Stacked white books on rules and regulations

Proposed amendments to modernize the investment fund regulatory framework will provide greater access to alternative investment strategies for many financial advisors and their clients. However, there still is much work to be done before these types of funds become available.

“The market is really excited about the new asset class, and everybody is hoping that it’s going to have a meaningful impact,” says Lori Stein, counsel, investment funds and asset-management group, with Toronto-based law firm Osler Hoskin & Harcourt LLP.

In 2016, the Canadian Securities Administrators proposed changes to National Instrument (NI) 81-102: Investment Funds in an effort to modernize the rules regarding investment funds. As part of these changes, commodity pools, which are available through an offering memorandum to accredited investors and other exempt clients only at this point, will be renamed “alternative funds” and be available widely through a prospectus.

These alternative-mandate funds will be able to employ strategies such as short-selling up to 50% of the net asset value (NAV) with no cash cover requirements and using leverage up to three times NAV. The proposed rules also would allow conventional mutual funds to invest in precious metals besides gold and to have up to 10% exposure to alternative funds.

Although the changes are expected to be finalized later this year, a potential “wrinkle,” says Stein, is that the time frame may be delayed if regulators make substantial changes to some of the proposed rules. That would result in further public consultation.

“Everybody wants a final rule to be published, [but] we’re still not 100% sure whether that’s going to be possible,” Stein says.

Regardless of when the new rules come into effect, they will open up several possibilities – and changes – within the investment industry and impact everyone from boutique hedge fund portfolio managers and large asset managers to advisors.

For example, asset managers will be able to introduce new alternative funds or fund-of-funds strategies.

In fact, Toronto-based Mackenzie Financial Corp. launched an alternative fund, Mackenzie Multi-Strategy Absolute Return Fund, in May. That fund was designed using the proposed alternative investment framework after the firm received exemptive relief from NI 81-102 for that fund.

“This is a strategy that all Canadian retail investors should benefit [from],” says Michael Schnitman, senior vice president, product, with Mackenzie Investments. “And so, bringing [the fund] to market as soon as possible was a key objective.”

The Mackenzie fund, which may employ several alternative strategies, such as long/short equity, is intended to provide positive returns over the course of a market cycle regardless of market conditions. The fund currently is available only through investment dealers.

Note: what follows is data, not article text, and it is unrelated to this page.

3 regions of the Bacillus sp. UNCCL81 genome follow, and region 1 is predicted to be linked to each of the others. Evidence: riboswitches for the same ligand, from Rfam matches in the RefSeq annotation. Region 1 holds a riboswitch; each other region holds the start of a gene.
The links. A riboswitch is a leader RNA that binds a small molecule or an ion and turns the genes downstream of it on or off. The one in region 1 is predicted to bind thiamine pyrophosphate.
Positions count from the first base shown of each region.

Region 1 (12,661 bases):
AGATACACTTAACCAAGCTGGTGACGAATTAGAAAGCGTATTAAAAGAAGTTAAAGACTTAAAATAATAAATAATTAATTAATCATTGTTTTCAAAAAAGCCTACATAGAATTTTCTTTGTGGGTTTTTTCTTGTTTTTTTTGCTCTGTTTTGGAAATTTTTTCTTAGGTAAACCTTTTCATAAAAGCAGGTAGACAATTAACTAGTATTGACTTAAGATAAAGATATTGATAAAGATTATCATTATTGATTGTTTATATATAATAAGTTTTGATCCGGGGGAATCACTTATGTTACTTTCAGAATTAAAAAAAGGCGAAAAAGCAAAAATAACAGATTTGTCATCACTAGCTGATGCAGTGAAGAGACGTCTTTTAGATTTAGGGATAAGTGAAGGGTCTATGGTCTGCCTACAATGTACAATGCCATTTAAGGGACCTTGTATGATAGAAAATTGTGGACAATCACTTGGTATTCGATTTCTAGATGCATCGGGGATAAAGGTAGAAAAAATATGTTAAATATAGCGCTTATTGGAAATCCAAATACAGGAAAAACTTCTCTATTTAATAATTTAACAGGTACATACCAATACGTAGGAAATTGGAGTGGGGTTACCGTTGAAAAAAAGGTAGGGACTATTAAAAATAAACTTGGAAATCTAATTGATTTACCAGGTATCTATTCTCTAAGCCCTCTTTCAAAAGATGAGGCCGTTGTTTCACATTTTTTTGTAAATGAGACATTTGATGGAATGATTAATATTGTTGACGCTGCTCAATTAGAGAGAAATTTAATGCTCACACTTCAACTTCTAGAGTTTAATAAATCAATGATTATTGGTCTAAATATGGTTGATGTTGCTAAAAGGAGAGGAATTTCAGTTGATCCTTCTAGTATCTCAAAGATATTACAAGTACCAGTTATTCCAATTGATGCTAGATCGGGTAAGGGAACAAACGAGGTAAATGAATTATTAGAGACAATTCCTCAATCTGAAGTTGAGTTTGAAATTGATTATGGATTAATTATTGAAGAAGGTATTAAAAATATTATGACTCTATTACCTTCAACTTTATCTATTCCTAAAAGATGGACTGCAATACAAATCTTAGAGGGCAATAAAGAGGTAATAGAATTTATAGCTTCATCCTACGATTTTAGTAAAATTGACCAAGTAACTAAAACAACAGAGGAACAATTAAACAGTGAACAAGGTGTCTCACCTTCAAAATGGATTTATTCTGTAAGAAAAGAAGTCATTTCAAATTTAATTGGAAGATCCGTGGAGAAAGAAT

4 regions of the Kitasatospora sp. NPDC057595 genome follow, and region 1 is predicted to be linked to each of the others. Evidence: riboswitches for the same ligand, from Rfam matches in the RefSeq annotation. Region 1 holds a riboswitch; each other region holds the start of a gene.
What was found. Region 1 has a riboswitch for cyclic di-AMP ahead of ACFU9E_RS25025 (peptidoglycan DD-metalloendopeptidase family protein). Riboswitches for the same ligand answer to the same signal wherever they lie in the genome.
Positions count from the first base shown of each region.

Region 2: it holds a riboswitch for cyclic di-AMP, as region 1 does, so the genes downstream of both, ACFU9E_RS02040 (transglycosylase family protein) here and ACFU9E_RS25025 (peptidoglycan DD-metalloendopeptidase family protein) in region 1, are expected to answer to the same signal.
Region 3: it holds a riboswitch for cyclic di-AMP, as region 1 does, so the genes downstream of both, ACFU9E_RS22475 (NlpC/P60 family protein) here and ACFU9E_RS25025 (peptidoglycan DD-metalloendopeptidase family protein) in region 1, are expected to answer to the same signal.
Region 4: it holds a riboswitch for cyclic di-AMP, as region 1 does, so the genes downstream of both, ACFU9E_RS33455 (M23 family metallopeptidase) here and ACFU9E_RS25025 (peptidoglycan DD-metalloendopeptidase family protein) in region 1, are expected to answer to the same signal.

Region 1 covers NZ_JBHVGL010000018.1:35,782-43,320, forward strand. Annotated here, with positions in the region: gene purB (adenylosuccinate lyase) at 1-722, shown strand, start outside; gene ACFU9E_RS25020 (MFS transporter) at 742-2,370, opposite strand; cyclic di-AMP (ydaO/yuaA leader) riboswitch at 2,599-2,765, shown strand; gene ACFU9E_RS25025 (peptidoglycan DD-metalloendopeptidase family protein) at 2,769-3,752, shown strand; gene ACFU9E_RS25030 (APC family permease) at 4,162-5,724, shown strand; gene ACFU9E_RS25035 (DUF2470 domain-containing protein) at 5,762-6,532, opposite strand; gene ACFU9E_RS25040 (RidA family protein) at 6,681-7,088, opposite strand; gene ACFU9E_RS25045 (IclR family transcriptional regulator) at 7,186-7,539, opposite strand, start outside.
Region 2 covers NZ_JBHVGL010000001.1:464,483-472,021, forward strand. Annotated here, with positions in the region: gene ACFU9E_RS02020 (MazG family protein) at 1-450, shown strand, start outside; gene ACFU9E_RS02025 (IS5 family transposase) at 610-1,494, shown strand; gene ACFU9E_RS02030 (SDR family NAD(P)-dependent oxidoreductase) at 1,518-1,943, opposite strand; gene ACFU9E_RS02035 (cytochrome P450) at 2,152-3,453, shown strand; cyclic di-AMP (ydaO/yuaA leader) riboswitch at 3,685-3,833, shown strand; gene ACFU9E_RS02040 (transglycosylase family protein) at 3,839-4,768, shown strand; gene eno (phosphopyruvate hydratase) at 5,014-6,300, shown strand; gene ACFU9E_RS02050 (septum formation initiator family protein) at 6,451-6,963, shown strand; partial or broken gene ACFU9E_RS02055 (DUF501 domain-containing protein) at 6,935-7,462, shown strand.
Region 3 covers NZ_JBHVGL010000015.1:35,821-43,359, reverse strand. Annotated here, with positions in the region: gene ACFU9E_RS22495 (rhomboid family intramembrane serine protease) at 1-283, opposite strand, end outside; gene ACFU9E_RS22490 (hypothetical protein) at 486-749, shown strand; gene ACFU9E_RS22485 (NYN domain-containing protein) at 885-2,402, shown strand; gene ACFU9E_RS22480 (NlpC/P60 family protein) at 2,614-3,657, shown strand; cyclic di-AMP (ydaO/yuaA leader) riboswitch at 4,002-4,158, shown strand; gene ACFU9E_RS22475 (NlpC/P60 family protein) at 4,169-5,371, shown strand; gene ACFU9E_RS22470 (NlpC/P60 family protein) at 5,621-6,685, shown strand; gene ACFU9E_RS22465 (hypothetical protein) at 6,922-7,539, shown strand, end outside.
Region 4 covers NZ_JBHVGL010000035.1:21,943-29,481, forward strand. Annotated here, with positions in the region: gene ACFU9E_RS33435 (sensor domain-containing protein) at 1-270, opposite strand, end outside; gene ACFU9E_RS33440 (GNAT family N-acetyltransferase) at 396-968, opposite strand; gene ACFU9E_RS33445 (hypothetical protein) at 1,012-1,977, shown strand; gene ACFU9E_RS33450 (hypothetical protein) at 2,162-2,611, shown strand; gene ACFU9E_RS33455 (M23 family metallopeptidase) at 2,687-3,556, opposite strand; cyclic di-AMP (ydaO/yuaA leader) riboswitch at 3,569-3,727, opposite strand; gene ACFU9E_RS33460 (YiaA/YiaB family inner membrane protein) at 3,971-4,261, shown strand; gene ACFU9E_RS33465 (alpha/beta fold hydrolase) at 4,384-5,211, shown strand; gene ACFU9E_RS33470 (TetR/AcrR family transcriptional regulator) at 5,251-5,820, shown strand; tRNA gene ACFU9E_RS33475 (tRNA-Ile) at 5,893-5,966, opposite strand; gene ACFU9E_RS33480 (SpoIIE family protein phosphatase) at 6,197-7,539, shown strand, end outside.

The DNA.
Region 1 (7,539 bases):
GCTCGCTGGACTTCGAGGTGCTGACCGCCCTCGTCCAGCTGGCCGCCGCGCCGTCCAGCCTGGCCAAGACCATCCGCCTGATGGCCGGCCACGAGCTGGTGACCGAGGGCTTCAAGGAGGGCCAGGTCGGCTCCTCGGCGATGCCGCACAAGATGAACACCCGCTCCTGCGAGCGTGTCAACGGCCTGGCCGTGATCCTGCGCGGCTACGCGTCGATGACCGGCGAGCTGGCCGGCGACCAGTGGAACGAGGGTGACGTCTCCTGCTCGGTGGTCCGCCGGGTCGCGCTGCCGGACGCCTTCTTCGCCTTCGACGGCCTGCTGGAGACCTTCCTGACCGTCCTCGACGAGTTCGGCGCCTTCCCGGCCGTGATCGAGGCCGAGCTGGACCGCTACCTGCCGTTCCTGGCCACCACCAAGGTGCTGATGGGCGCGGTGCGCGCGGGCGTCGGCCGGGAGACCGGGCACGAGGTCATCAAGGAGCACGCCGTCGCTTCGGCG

Meanwhile, some asset managers may look to increase their expertise in the alternative space through acquisitions or subadvisory partnerships.

“You might see some of the large, traditional asset managers looking to purchase a boutique [hedge] fund-management firm,” says Claire Van Wyk Allan, director and head of the Canadian chapter of Britain-based Alternative Investment Management Association (AIMA Canada), “so [the purchasing company] can offer that expertise in-house.”

In other cases, traditional asset managers that have experience in working within the rules of NI 81-102 may seek out relationships with subadvisors that are hedge fund managers.

“That’s a nice match of partners,” says Stein, “one of which brings the public investment funds infrastructure and the other brings alternative investment management expertise.”

Yet, whether such a fund is sub-advised or managed in-house, the nature of the proficiency requirements that advisors with a mutual funds licence will need to sell these funds still is unclear, says Stein: “That’s a piece of the frame- work that wasn’t in place in draft. That’s a real area of uncertainty – everybody is waiting to see what the final framework states.”

In the meantime, AIMA Canada, the Toronto-based Canadian Association of Alternative Strategies & Assets (CAASA) and asset-management firms are working to create education resources and new tools for advisors and their firms.

AIMA Canada has prepared a retail education presentation for investment advisors about the benefits of these strategies. The association also is creating a “retail-friendly” due-diligence questionnaire for advisors to use when interviewing wholesalers or portfolio managers.

Mackenzie also has added several education resources about its new fund and the alternative space, in general, on its website. And CAASA is working on resources to help advisors explain these new products to clients – particularly in relation to risk.

“[Advisors] need a way to explain why they [recommend a fund with an alternative mandate],” says James Burron, president of CAASA, “what’s in the portfolio and what [the fund] will do in different types of markets.”